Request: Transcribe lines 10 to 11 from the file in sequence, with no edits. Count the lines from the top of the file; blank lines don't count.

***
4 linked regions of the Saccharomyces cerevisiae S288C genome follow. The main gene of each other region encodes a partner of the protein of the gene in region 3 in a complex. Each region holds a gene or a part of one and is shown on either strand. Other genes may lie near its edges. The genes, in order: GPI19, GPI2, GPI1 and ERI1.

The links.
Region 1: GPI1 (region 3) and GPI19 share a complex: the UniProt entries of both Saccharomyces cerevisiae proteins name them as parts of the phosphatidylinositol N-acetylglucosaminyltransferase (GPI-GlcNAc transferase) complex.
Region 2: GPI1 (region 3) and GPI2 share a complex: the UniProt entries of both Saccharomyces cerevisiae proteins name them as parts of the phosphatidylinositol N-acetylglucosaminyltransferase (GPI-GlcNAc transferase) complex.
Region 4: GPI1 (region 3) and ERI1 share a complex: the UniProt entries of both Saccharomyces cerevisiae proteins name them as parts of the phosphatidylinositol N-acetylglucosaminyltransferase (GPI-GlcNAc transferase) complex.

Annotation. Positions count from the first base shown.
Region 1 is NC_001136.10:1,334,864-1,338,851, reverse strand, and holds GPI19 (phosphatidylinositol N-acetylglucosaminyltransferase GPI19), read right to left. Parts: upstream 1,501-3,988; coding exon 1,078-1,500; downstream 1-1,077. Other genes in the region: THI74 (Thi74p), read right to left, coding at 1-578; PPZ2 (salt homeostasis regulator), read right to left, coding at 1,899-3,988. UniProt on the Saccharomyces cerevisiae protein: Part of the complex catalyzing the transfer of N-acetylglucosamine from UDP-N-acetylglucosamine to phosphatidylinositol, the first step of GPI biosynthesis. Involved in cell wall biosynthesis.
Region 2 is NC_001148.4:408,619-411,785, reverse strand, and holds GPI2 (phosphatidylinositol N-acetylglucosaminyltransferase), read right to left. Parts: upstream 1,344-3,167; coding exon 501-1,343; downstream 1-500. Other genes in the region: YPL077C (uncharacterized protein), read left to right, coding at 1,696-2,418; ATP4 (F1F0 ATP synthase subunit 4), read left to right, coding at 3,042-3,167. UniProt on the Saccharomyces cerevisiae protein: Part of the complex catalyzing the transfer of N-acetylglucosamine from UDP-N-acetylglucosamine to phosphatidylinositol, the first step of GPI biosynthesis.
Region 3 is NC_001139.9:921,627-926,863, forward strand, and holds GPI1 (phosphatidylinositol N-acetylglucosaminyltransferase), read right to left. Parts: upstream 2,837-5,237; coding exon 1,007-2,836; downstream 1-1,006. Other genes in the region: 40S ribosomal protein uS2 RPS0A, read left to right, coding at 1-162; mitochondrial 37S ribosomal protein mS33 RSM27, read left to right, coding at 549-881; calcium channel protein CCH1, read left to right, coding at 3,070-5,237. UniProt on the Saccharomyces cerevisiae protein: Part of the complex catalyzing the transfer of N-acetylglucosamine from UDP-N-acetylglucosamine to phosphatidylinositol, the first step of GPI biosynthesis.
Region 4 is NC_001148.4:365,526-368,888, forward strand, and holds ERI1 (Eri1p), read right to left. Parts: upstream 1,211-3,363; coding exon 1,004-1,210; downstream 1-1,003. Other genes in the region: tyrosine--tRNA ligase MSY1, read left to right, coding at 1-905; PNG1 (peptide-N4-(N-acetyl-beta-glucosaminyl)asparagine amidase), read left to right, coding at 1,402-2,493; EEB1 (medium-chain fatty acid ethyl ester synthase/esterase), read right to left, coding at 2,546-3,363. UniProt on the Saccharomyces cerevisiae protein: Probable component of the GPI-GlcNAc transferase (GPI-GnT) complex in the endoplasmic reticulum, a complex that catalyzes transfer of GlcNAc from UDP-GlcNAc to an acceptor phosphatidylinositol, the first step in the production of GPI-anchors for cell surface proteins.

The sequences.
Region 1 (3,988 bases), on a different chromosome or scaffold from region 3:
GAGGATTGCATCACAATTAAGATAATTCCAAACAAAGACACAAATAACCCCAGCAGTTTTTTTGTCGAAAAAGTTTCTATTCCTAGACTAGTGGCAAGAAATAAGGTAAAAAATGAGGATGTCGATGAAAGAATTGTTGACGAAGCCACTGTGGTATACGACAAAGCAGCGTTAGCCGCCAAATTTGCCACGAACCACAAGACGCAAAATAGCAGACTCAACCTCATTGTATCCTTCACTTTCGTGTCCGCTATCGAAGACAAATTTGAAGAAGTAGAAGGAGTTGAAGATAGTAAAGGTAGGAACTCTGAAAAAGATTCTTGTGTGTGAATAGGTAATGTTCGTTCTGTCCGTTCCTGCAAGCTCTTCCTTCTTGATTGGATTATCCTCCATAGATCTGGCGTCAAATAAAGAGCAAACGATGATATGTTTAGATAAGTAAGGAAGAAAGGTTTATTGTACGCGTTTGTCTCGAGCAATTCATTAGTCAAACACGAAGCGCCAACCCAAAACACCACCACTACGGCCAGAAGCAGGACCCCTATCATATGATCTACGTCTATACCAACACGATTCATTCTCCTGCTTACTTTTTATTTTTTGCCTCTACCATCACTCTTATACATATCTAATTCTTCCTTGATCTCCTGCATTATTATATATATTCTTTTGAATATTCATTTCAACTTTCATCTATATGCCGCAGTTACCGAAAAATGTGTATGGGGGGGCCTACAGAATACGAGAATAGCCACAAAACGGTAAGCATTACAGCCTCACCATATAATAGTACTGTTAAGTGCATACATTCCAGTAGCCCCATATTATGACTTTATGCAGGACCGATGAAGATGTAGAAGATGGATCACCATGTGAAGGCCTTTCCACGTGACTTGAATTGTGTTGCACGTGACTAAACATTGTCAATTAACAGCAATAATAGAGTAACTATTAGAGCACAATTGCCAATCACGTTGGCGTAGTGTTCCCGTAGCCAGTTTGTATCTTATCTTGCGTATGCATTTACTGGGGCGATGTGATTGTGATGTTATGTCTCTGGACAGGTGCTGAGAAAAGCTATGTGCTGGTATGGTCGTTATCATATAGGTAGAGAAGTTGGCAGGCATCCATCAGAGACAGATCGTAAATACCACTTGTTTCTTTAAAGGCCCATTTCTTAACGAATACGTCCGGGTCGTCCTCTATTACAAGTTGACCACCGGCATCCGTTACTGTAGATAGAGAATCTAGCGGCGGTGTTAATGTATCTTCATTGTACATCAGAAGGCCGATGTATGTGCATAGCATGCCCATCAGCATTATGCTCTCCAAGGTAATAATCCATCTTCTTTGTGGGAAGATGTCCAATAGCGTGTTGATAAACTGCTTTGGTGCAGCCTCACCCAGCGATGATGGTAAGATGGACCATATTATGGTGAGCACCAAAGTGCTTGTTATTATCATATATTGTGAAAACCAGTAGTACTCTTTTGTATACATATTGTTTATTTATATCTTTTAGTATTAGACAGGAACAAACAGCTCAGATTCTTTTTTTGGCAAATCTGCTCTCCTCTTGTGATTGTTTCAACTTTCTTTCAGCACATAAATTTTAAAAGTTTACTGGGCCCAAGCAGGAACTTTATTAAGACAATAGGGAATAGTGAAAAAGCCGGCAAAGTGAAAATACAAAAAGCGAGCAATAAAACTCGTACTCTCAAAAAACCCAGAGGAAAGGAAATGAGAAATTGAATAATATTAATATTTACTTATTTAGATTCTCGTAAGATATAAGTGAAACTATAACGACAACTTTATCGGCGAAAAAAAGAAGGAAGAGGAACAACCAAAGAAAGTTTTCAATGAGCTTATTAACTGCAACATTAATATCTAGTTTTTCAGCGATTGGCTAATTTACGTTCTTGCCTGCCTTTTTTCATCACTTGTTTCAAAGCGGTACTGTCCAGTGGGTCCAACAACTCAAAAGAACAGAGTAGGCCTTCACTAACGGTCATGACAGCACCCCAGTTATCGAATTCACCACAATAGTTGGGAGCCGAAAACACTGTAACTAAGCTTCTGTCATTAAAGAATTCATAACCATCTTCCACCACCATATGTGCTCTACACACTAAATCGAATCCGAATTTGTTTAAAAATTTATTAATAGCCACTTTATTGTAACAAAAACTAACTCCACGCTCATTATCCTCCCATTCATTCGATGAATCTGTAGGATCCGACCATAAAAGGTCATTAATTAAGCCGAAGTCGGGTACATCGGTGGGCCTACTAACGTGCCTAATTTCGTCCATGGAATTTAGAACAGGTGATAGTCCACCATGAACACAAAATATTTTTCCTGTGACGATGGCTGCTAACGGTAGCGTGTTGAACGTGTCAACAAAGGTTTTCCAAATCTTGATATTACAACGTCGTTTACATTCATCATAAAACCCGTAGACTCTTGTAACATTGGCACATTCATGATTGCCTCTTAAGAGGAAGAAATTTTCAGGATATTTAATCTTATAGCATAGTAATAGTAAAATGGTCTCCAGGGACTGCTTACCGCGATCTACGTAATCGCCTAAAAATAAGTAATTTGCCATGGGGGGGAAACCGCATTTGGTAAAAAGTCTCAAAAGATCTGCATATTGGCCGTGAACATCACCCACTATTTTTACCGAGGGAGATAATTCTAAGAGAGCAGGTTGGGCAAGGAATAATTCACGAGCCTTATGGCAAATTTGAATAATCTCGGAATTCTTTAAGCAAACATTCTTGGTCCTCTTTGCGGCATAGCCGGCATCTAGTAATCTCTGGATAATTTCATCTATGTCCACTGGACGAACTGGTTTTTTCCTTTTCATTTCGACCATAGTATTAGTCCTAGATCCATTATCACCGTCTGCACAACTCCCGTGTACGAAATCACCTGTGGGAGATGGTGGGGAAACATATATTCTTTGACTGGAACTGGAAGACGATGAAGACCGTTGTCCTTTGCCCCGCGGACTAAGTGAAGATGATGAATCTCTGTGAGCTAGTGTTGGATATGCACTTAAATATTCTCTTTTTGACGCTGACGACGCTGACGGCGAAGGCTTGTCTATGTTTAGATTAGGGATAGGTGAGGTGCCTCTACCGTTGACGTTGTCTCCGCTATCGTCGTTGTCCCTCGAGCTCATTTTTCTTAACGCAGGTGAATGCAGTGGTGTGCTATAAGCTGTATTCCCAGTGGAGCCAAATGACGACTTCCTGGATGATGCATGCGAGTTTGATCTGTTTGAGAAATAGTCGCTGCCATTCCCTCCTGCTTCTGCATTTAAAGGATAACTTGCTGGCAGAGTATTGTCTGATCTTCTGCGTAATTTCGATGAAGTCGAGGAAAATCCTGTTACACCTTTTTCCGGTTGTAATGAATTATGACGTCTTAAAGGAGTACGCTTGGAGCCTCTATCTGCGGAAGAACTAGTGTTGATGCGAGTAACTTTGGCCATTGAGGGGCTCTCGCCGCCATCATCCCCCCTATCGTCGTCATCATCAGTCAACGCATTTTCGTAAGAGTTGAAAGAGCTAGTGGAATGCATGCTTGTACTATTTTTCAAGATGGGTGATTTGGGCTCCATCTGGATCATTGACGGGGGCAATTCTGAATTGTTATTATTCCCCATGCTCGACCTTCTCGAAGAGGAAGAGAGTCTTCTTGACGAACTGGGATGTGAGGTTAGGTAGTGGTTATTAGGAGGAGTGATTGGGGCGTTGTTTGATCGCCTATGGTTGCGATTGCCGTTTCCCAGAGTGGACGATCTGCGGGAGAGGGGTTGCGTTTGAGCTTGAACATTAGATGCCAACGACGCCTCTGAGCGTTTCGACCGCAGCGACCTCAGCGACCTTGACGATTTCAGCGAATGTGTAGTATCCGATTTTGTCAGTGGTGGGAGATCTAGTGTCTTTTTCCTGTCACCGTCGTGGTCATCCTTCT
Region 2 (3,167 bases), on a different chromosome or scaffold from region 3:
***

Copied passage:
Region 4 is NC_001148.4:365,526-368,888, forward strand, and holds ERI1 (Eri1p), read right to left. Parts: upstream 1,211-3,363; coding exon 1,004-1,210; downstream 1-1,003. Other genes in the region: tyrosine--tRNA ligase MSY1, read left to right, coding at 1-905; PNG1 (peptide-N4-(N-acetyl-beta-glucosaminyl)asparagine amidase), read left to right, coding at 1,402-2,493; EEB1 (medium-chain fatty acid ethyl ester synthase/esterase), read right to left, coding at 2,546-3,363. UniProt on the Saccharomyces cerevisiae protein: Probable component of the GPI-GlcNAc transferase (GPI-GnT) complex in the endoplasmic reticulum, a complex that catalyzes transfer of GlcNAc from UDP-GlcNAc to an acceptor phosphatidylinositol, the first step in the production of GPI-anchors for cell surface proteins.

The sequences.